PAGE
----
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  • Fisherman Dies During Rescue

    Fisherman dies from head injuries during rescue

    By Eoin English
    A FISHERMAN and father of three young children died on board a coastguard rescue helicopter yesterday after suffering devastating head injuries in an accident on a trawler off the Cork coast.


    Seán Lynch, 34, from Castletownbere in Co Cork, passed away 10 minutes after being winched off the Roise Catriona trawler about 110km off the south-west coast early yesterday morning.

    An experienced fisherman, he was only 20 minutes from medical treatment which was on standby at Cork airport.



    Originally from Eyeries in west Cork, Mr Lynch lived with his wife Deirdre and their three young children — the eldest, a boy, is 10, and two daughters, the youngest of which is two — at East End on the outskirts of Castletownbere. His late father, Jackie, ran the popular East End bar.

    The alarm was raised at 4.40am when the Castletownbere-based trawler owned by Damian Turner, made an emergency call to Valentia coastguard station.

    It was not clear last night which skipper was on duty at the time. The vessel was about 48km south of the Fastnet when crewman Mr Lynch was apparently struck by a heavy-duty thick rope. He suffered severe head injuries and his condition was described as critical. Valentia tasked the Shannon-based Sikorsky coastguard helicopter to the scene and as the trawler returned towards the shore, the helicopter arrived over it about an hour later. While its crew of three has medical training, they are tasked specifically for search and rescue operations only. There is no doctor on board. Mr Lynch was airlifted on board the chopper and it set a course for Cork airport — about a 30-minute flight away — where emergency medical staff were on standby.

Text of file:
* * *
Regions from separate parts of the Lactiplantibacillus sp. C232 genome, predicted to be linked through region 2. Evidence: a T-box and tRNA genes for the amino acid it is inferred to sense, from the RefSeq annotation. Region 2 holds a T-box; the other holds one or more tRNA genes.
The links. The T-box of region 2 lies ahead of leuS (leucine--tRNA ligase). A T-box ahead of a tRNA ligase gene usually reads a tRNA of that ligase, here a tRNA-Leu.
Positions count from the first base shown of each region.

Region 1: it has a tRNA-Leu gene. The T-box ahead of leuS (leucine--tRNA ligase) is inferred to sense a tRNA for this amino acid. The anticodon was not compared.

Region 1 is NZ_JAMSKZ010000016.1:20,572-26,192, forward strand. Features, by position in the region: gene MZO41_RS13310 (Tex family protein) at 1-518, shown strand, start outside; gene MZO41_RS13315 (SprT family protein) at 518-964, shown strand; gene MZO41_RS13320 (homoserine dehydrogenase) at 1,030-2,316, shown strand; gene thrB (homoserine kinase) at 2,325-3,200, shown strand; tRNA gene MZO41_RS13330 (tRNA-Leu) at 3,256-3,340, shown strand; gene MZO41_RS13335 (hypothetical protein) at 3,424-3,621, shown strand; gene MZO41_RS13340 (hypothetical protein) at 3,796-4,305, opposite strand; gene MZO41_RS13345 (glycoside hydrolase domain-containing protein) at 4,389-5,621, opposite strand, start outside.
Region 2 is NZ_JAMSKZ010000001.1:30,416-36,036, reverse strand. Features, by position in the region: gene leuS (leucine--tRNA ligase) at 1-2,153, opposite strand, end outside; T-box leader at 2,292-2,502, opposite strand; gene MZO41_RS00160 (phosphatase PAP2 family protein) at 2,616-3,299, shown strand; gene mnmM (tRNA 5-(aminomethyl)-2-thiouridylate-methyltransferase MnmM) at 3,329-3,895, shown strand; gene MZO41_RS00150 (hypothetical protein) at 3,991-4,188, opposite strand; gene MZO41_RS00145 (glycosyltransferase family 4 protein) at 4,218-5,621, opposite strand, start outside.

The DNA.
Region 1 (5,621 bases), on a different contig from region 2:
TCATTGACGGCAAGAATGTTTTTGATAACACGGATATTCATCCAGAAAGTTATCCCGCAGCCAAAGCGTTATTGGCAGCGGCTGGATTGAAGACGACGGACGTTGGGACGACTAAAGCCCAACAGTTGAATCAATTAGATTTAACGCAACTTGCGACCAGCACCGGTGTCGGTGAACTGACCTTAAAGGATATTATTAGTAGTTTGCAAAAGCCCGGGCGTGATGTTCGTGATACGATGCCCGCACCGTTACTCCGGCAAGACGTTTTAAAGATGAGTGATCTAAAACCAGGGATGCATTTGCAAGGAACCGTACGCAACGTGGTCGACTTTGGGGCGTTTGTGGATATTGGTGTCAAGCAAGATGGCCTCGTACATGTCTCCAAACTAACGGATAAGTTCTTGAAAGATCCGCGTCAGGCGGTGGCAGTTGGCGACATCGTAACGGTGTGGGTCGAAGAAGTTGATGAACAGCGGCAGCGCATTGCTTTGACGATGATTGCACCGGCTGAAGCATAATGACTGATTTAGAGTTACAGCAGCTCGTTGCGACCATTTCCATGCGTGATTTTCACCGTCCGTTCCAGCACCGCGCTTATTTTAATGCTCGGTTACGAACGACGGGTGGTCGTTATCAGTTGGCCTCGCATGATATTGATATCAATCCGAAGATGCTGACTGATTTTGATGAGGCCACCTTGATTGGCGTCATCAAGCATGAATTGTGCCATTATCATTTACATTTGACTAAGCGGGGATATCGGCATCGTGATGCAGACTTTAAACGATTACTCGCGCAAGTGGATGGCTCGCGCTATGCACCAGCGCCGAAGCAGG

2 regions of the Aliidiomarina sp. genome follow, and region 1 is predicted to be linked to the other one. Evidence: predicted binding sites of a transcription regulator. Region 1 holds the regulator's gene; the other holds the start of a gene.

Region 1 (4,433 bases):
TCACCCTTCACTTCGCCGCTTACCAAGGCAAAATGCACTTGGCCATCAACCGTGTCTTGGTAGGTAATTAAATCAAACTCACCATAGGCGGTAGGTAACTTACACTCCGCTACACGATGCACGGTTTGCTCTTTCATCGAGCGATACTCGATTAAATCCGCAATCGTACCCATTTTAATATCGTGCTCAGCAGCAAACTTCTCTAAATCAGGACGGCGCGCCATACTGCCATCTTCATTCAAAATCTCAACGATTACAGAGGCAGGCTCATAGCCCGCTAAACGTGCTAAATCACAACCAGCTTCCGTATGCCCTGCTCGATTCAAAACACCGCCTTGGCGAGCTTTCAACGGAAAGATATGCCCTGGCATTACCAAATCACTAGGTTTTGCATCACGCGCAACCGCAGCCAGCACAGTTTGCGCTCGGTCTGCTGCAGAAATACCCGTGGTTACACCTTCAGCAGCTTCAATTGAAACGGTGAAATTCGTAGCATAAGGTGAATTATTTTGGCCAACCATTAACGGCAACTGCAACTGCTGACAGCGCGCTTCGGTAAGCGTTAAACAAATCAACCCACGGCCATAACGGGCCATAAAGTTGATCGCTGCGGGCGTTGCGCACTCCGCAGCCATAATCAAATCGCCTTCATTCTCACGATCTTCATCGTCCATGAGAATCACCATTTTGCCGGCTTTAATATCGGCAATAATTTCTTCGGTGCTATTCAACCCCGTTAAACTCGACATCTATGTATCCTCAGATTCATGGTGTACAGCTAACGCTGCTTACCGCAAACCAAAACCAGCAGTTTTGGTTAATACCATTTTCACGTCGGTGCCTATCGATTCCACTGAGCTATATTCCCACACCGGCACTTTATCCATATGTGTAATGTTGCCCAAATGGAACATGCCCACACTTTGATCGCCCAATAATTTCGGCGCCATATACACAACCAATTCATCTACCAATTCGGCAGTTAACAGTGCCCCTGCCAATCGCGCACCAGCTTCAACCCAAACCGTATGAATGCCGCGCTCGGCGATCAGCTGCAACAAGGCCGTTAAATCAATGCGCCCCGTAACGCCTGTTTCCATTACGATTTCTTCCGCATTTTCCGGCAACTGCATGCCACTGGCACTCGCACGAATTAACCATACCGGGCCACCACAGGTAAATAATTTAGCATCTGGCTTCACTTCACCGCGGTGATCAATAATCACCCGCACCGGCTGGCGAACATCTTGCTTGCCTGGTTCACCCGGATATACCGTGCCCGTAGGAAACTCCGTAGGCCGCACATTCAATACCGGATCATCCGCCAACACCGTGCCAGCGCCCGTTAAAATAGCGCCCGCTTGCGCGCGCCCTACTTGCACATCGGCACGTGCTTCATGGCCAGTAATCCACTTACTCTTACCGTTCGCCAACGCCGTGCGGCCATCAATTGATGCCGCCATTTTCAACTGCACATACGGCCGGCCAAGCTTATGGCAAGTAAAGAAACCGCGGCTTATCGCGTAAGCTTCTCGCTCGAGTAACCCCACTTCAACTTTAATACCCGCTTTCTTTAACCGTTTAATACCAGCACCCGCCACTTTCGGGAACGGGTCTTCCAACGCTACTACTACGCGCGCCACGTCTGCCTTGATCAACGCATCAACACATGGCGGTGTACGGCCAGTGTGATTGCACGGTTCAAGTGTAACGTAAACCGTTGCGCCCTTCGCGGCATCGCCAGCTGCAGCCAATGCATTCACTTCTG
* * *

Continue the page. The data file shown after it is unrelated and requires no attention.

The helicopter was 10 minutes into its flight when Mr Lynch lost his fight for life. It landed at the airport at about 7.45am and Mr Lynch’s body was transferred to Cork University Hospital where he was pronounced dead at about 8am.
    A postmortem will be carried out to establish the cause of death.

    Gardaí are planing to take statements from the crew members, however, the incident is being treated as an accident.

    Well done to the Heli Crew, they done their best. However I do have a big issue with the fact the Heli can only land at Cork Airport, and the patient has to be transferred by road to CUH, which is 7 miles away. In the past, (when we had health boards and people got better when they went to hospital, instead of going home with something they caught inside), CUH has its own helipad, only a hundred yards from the door of A&E.
    But the HSE decided to rebuild the hospital, and a helipad was not in their plans. Someone suggested the roof, but the cost factor ruled it out. A pay while you stay car park was though. Currently the Air Ambulance has the option of landing at an adjacent playing field. Guess where the HSE want to build the new Private hospital?